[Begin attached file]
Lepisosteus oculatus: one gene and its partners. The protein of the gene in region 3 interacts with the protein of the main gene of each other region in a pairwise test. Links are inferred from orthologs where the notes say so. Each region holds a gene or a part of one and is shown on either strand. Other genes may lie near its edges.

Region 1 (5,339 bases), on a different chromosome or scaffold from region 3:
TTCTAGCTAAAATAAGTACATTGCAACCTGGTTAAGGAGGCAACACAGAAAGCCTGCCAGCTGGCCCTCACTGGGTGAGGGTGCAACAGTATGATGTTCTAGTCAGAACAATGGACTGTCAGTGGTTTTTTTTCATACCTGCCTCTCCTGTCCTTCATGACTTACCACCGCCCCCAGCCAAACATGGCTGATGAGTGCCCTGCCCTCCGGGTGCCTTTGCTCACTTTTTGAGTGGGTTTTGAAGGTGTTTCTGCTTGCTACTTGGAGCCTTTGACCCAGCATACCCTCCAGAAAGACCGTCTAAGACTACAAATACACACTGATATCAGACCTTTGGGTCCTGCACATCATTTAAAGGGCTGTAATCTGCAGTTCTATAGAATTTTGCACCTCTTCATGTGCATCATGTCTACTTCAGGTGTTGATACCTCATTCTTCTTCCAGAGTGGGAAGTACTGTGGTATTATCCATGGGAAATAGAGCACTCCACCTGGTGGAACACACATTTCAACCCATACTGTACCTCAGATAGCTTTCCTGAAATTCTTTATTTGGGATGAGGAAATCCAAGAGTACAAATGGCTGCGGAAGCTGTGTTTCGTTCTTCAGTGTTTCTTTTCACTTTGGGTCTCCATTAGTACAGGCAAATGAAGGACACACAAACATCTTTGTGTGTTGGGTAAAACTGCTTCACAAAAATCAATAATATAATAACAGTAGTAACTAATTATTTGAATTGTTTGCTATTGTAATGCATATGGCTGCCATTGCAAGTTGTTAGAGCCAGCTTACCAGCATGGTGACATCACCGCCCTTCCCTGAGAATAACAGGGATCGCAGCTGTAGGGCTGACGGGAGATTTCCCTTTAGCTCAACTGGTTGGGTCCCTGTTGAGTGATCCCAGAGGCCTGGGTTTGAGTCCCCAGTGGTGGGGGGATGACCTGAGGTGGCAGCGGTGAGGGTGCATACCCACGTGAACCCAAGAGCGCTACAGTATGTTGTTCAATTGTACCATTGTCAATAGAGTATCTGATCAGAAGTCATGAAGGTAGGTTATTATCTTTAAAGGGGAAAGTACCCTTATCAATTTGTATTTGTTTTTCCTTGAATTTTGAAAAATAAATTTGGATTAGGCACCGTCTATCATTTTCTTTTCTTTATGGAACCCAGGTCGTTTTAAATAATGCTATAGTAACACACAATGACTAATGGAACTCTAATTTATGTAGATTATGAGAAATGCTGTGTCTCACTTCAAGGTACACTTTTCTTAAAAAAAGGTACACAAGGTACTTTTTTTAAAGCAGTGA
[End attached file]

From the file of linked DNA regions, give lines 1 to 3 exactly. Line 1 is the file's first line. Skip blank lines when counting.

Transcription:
Lepisosteus oculatus: one gene and its partners. The protein of the gene in region 3 interacts with the protein of the main gene of each other region in a pairwise test. Links are inferred from orthologs where the notes say so. Each region holds a gene or a part of one and is shown on either strand. Other genes may lie near its edges.

Region 1 (5,339 bases), on a different chromosome or scaffold from region 3:
TTCTAGCTAAAATAAGTACATTGCAACCTGGTTAAGGAGGCAACACAGAAAGCCTGCCAGCTGGCCCTCACTGGGTGAGGGTGCAACAGTATGATGTTCTAGTCAGAACAATGGACTGTCAGTGGTTTTTTTTCATACCTGCCTCTCCTGTCCTTCATGACTTACCACCGCCCCCAGCCAAACATGGCTGATGAGTGCCCTGCCCTCCGGGTGCCTTTGCTCACTTTTTGAGTGGGTTTTGAAGGTGTTTCTGCTTGCTACTTGGAGCCTTTGACCCAGCATACCCTCCAGAAAGACCGTCTAAGACTACAAATACACACTGATATCAGACCTTTGGGTCCTGCACATCATTTAAAGGGCTGTAATCTGCAGTTCTATAGAATTTTGCACCTCTTCATGTGCATCATGTCTACTTCAGGTGTTGATACCTCATTCTTCTTCCAGAGTGGGAAGTACTGTGGTATTATCCATGGGAAATAGAGCACTCCACCTGGTGGAACACACATTTCAACCCATACTGTACCTCAGATAGCTTTCCTGAAATTCTTTATTTGGGATGAGGAAATCCAAGAGTACAAATGGCTGCGGAAGCTGTGTTTCGTTCTTCAGTGTTTCTTTTCACTTTGGGTCTCCATTAGTACAGGCAAATGAAGGACACACAAACATCTTTGTGTGTTGGGTAAAACTGCTTCACAAAAATCAATAATATAATAACAGTAGTAACTAATTATTTGAATTGTTTGCTATTGTAATGCATATGGCTGCCATTGCAAGTTGTTAGAGCCAGCTTACCAGCATGGTGACATCACCGCCCTTCCCTGAGAATAACAGGGATCGCAGCTGTAGGGCTGACGGGAGATTTCCCTTTAGCTCAACTGGTTGGGTCCCTGTTGAGTGATCCCAGAGGCCTGGGTTTGAGTCCCCAGTGGTGGGGGGATGACCTGAGGTGGCAGCGGTGAGGGTGCATACCCACGTGAACCCAAGAGCGCTACAGTATGTTGTTCAATTGTACCATTGTCAATAGAGTATCTGATCAGAAGTCATGAAGGTAGGTTATTATCTTTAAAGGGGAAAGTACCCTTATCAATTTGTATTTGTTTTTCCTTGAATTTTGAAAAATAAATTTGGATTAGGCACCGTCTATCATTTTCTTTTCTTTATGGAACCCAGGTCGTTTTAAATAATGCTATAGTAACACACAATGACTAATGGAACTCTAATTTATGTAGATTATGAGAAATGCTGTGTCTCACTTCAAGGTACACTTTTCTTAAAAAAAGGTACACAAGGTACTTTTTTTAAAGCAGTGA